China Silk Route Tour
Post Tour Extension to our Central Asia Five Stans Tours
The adventure continues on our China Silk Route tour. We fly from Almaty to Urumqi, the capital of the Xinjiang Uyghur Autonomous Region in the far northwest of the People’s Republic of China.
The tour visits all the important sites on China’s Silk Route. We start with Xinjiang Regional Museum to see archaeological treasures from the Silk Road and Xinjiang’s minority cultures.
Afterwards, visit picturesque Hong Shan Park which contains a 1391-meter-high mountain. The temple lying on the hilltop is called Yu Huang Ge (“Chamber of Heavenly King”) and is said to have been built during the Tang Dynasty (618-907 A.D.)
Next we’ll take a stroll around the Xinjiang International Grand Bazaar also known as International Grand Bazaar Xinjiang. This Islamic bazaar is the largest bazaar in the world by scale, combining Islamic culture, architecture, ethnic commerce, tourism and entertainment.
From Ürümqi, we drive to Turpan, also known as Turfan or Tulufan, a prefecture-level city located in the east of Xinjiang, People’s Republic of China.
An exciting excursion to the ancient picturesque Tuyoq village to see the oldest Buddhist caves in Turpan area dating to the 4th c. Visit local Uygur families and enjoy beautiful mountain and grapes sceneries.
We will go inside the Astana Tombs to see well preserved mummies and unique wall paintings dating to 1 AD.
Next, we visit the Bezeklik Thousand Buddha Caves on the flanks of the Flaming Mountains. There are 67 caves dating from 317 to 1368. Bezeklik was an important center for Buddhist worship. These are superb murals many depicting Buddhist Sutras and Jatakas which were the part of Hinayana and Mahayana beliefs.
The tour continues to Kashgar, officially known as Kashi, an oasis city in Xinjiang. It is one of the westernmost cities of China, located on the border near Afghanistan, Kyrgyzstan, Pakistan and Tajikistan.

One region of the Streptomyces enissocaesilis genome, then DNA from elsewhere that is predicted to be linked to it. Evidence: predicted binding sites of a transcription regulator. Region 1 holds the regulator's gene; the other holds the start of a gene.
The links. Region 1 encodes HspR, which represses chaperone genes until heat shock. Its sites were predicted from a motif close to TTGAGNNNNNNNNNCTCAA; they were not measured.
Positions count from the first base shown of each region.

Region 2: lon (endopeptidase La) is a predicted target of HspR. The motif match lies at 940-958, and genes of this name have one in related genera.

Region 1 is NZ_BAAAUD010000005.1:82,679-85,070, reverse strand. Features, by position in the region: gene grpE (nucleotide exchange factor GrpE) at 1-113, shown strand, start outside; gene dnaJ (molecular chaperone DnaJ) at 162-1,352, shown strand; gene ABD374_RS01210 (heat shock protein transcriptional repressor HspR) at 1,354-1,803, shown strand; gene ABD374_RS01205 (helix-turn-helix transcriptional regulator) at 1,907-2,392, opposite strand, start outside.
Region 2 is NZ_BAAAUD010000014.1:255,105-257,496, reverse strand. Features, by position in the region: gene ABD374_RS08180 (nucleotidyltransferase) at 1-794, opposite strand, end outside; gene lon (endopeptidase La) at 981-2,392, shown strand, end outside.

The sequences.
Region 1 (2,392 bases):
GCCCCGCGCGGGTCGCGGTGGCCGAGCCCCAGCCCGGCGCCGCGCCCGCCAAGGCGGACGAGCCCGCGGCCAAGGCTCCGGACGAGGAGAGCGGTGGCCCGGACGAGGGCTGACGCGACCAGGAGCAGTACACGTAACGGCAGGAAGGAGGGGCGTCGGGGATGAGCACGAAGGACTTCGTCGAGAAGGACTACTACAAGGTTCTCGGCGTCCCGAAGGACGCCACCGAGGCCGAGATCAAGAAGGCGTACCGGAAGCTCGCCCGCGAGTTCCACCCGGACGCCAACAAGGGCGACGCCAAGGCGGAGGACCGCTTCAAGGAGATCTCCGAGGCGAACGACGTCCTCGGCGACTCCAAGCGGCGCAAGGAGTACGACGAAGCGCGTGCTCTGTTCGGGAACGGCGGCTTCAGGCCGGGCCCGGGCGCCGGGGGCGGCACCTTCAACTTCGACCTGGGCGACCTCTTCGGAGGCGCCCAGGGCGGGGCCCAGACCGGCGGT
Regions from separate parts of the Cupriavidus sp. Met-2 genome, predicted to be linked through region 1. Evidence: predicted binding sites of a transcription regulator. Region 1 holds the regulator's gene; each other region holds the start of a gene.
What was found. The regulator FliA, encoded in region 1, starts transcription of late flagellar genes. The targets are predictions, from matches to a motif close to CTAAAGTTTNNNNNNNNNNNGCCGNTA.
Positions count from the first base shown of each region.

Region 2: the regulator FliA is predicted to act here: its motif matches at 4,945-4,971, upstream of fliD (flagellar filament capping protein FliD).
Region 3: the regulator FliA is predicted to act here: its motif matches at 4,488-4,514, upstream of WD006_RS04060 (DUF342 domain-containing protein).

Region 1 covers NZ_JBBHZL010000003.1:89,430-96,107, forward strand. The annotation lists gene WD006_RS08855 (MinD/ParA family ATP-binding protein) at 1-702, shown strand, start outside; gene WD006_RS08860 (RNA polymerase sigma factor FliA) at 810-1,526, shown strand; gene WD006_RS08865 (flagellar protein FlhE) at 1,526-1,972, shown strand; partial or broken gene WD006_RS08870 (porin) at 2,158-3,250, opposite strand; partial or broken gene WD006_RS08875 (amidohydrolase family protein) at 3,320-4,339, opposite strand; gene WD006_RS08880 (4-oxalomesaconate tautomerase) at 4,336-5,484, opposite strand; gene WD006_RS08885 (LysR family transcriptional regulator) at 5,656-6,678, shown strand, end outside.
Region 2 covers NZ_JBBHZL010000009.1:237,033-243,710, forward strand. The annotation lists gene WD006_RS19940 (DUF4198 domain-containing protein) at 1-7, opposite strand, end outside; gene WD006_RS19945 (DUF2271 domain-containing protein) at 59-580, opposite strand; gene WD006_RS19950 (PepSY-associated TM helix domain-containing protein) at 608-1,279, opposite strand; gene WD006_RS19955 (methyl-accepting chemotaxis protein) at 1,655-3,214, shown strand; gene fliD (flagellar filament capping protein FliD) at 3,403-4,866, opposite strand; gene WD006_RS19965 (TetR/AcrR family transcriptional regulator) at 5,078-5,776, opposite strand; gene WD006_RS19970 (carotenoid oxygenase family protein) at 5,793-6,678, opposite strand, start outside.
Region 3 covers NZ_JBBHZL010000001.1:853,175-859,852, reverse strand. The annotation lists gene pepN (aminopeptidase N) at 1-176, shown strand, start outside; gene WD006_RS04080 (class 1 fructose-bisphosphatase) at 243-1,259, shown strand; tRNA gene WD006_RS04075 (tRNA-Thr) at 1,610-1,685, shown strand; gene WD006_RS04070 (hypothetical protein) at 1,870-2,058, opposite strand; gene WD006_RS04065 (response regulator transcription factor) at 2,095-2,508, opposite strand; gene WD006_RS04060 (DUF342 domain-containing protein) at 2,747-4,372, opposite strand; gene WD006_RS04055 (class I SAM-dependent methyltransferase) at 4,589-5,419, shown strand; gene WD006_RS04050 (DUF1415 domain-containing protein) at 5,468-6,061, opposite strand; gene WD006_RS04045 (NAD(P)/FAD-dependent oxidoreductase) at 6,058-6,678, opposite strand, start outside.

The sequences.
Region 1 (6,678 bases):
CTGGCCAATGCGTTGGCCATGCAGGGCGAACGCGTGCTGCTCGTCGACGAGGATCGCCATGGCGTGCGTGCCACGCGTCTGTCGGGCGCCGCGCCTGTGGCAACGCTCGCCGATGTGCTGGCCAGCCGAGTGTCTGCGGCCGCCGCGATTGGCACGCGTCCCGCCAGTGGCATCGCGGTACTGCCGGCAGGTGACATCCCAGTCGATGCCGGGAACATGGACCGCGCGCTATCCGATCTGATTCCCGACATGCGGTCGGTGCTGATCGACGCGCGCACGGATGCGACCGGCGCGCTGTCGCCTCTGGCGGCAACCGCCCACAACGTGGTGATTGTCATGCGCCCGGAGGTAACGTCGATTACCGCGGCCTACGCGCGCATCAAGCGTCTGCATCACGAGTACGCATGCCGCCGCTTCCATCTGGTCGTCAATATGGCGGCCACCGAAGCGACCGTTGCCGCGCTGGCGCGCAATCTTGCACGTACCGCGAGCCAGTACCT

Kashi served as a trading post and strategically important city on the Silk Road between China, the Middle East and Europe. Its’ history stretches over 2,000 years. Located historically at the convergence point of widely varying cultures and empires, Kashgar has been under the rule of the Chinese, Turkic, Mongol, and Tibetan empires. Today it’s known for the Kashgar Sunday Bazaar, a daily market crammed with pashminas, spices, fur caps and more. Another major site is the 15th-century Idkah Mosque, which can house up to 20,000 worshipers.
We embark next on an excursion to Tashkorgan via the famous Karakoram highway. Tashkorgan is the last town before the Pakistani border. Major caravan routes converged here. Tashkurgan is where the Kunlun, Kara Kunlun, Hindu Kush and Tian Shan mountains come together. It is connected to the Wakhan Corridor now in Afghanistan, to the Pamirs now in Tajikistan and the upper Hapta-Hindu now in Pakistani-administered Kashmir.
The Kunlun Mountains are an eastern stem of the Pamirs. It is the eastern-most surviving Aryan enclave today. Its’ people are the only group within China that speak Sarikoli, a South-eastern Iranian language related to Avestan and Sanskrit.
The Chinese Buddhist pilgrim and Silk Road traveler Xuan Zang stopped over here in the seventh century, a time when, as now, it was the last outpost of Chinese rule.
Today, Tashkurgan has a peculiar atmosphere. The native population is mainly Tadjik, but there are also groups of Han Chinese, thousands of miles from home, as well as intrepid Pakistanis setting up shops outside their country.
Enjoy fantastic views of the mountains and the surrounding grasslands as we visit nomadic Kyrgyz ethnic people, who still live in felt yurts. We also visit the traditional Uygur village Opal.